I’ve also been warned that travelling by public transport that’s packed would be equivalent to cramming oneself into a pre-heated oven. It would be better if I would consider alternative displacement methods, such as by foot or by bike (the Velib’). This is when I am glad that I have taken up an annual Velib’ subscription. Now, I just need to be brave enough to cycle with all the traffic around!

Day 127: Sculptures of Miró

I <3 Miró. I first fell in love with him when I was in London, standing in one of the many rooms of Tate Modern, gazing at Message d’ami (Message from a friend). I was immediately smitten. What started as an attempt to get acquainted with modern art (I used to be a tad scathing about modern art movement) became a day of exploration and unspoken connection. That day, I learned a true lesson in the beauty of keeping an open mind and giving things a try. At least once.

At Musée Maillol, an exhibition of Miró’s sculptures is currently taking place and it is so good to see the familiar elements of his paintings also reflected in the sculptures. The one thing missing is the bold colour blocks, given most of the sculptures were casted in bronze and not cured in any other way. I miss those vibrant colours. There are a couple of coloured preparatory sketches in exhibition, along with 2-3 paintings proper, but that’s too few for my liking.

In writing this blog post, I discovered that another Miró exhibition is currently running in Tate Modern, which assembles paintings from public and private collection (what a coup!). I need to now find some free time to Eurostar myself over to London. Oh where in my calendar can I fit this in…?

Day 90: La Tour Eiffel

Start of week 4 since the big move, and I still haven’t posted any photo of famous Parisian landmark, so this evening, after work, I took some time to traverse west of the city in order to grab a photo of the infamous La Tour Eiffel by night. It was a rather impromptu decision, so I don’t have my mini tripod with me to help steady the shot. This turned out reasonably well but the sparkly version, not so great.

I took the bus to cross the city and it makes sense – no métro changes plus I get to see the view above ground. The 7th arrondissement used to be sort of my “home” ground in Paris, and as we passed some of the more familiar streets, I started to feel all very nostalgic of the neighbourhood. I should try to come back more often, and find time to get to Champs-Elysées somehow. I may have been travelling in and out of the city (and now all moved here) but it has been a very long time since I was at the stylish thoroughfare. 2-3 years perhaps?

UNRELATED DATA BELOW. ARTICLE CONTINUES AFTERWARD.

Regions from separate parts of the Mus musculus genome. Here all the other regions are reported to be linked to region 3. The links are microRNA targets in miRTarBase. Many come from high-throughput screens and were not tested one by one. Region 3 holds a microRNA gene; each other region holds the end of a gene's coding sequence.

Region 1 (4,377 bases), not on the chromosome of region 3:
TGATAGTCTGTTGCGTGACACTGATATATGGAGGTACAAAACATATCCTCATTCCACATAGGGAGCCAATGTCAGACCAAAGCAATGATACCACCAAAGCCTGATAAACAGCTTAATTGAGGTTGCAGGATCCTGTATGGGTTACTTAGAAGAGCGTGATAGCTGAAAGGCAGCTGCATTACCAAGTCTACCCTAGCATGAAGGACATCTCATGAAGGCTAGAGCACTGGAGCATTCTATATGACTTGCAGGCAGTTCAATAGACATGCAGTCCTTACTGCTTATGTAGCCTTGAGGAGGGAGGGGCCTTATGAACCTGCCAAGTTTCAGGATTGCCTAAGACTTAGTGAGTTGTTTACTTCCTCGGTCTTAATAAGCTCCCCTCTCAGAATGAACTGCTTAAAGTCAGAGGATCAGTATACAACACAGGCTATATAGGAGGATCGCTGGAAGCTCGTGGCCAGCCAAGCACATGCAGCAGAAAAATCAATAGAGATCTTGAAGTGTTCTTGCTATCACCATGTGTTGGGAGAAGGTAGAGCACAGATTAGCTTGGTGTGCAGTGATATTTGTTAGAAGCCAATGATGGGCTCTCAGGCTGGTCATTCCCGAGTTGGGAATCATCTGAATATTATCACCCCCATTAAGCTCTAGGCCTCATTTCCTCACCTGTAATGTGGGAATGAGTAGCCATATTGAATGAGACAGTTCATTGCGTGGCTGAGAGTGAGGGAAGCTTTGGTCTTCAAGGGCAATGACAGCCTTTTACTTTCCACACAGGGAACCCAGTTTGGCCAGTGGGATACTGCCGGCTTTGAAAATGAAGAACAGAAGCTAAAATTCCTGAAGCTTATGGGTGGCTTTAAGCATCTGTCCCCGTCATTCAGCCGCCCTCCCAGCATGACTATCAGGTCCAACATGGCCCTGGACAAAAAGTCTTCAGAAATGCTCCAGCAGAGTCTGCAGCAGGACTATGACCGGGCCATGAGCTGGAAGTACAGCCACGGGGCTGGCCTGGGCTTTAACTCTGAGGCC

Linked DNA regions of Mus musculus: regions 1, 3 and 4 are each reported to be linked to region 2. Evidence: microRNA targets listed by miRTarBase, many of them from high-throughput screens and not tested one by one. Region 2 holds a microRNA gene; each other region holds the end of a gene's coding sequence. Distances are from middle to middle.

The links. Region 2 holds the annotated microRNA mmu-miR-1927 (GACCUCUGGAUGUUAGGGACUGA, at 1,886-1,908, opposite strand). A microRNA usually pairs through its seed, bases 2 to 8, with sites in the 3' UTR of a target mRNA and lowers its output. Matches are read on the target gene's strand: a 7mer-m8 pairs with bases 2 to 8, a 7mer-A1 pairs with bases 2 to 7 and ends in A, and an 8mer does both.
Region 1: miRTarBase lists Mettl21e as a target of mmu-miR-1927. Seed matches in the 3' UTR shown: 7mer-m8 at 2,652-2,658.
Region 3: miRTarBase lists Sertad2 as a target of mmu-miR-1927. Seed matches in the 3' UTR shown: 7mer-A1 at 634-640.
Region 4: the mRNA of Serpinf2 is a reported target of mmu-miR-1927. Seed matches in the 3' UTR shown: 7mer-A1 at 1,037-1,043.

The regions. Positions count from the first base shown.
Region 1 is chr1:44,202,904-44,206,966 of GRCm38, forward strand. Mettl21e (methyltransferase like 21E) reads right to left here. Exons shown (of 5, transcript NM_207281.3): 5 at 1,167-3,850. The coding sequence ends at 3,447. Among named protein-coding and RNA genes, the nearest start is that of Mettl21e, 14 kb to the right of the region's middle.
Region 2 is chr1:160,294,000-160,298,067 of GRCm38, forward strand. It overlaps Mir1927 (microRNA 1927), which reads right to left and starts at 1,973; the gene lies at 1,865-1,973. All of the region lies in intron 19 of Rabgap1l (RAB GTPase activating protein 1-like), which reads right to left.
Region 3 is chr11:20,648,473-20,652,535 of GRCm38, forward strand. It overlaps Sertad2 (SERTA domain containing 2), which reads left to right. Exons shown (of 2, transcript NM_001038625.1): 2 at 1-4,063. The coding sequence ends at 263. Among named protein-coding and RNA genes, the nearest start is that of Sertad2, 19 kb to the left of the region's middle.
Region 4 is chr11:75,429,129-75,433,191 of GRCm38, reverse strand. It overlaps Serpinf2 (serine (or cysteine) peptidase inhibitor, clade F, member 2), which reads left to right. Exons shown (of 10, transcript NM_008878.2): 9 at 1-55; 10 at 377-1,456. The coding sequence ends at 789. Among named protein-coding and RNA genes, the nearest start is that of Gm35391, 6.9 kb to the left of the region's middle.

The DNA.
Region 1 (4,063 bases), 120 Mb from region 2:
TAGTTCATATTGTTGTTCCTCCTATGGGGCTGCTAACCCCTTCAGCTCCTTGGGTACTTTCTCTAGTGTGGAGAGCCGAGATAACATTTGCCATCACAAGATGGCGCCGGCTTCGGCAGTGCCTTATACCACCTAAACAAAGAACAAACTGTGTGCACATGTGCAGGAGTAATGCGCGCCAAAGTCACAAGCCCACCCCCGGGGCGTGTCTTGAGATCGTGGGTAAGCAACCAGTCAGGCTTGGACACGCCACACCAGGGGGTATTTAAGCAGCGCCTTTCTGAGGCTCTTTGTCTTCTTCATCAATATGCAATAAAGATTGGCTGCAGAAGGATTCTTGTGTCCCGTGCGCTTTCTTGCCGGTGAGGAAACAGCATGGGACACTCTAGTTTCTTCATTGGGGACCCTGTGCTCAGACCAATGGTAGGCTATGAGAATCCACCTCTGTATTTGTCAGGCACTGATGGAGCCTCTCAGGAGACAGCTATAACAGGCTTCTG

Day 78: This is strike country

Weekend numero deux in Paris and it is a cooooold Saturday despite the sunny blue sky. This morning, I conquered the communal laundry machine and dryer (yay) with the help of my neighbour and I am also all set for a weekend at the museums, thanks to Chloé’s mum who furnished us with a Télérama pass which entitles free entry (for up to 4 person) to selected museums both today and tomorrow.

But first thing first – la manif. Purportedly one of French’s favourite pastimes (apart from la grève), the educators are on the demonstration path this time round, starting from Luxembourg. When I went past, they were just getting themselves organised, with brightly coloured balloons, gigantic banners, oversized puppets, and photographers are swarming the place, amateurs (like me) and professionals alike.

I didn’t stay around. Instead I was away to the Musée du Quai Branly and Musée d’Art Moderne, near the neighbourhood of the Eiffel Tower. I know, I know, I haven’t yet taken a single photograph of that iconic Parisian structure since I got here. It’ll come, at some stage. Just not today. Stories of the museums to come separately when I have a bit more time to write. Plenty of accompanying photos as well. ;)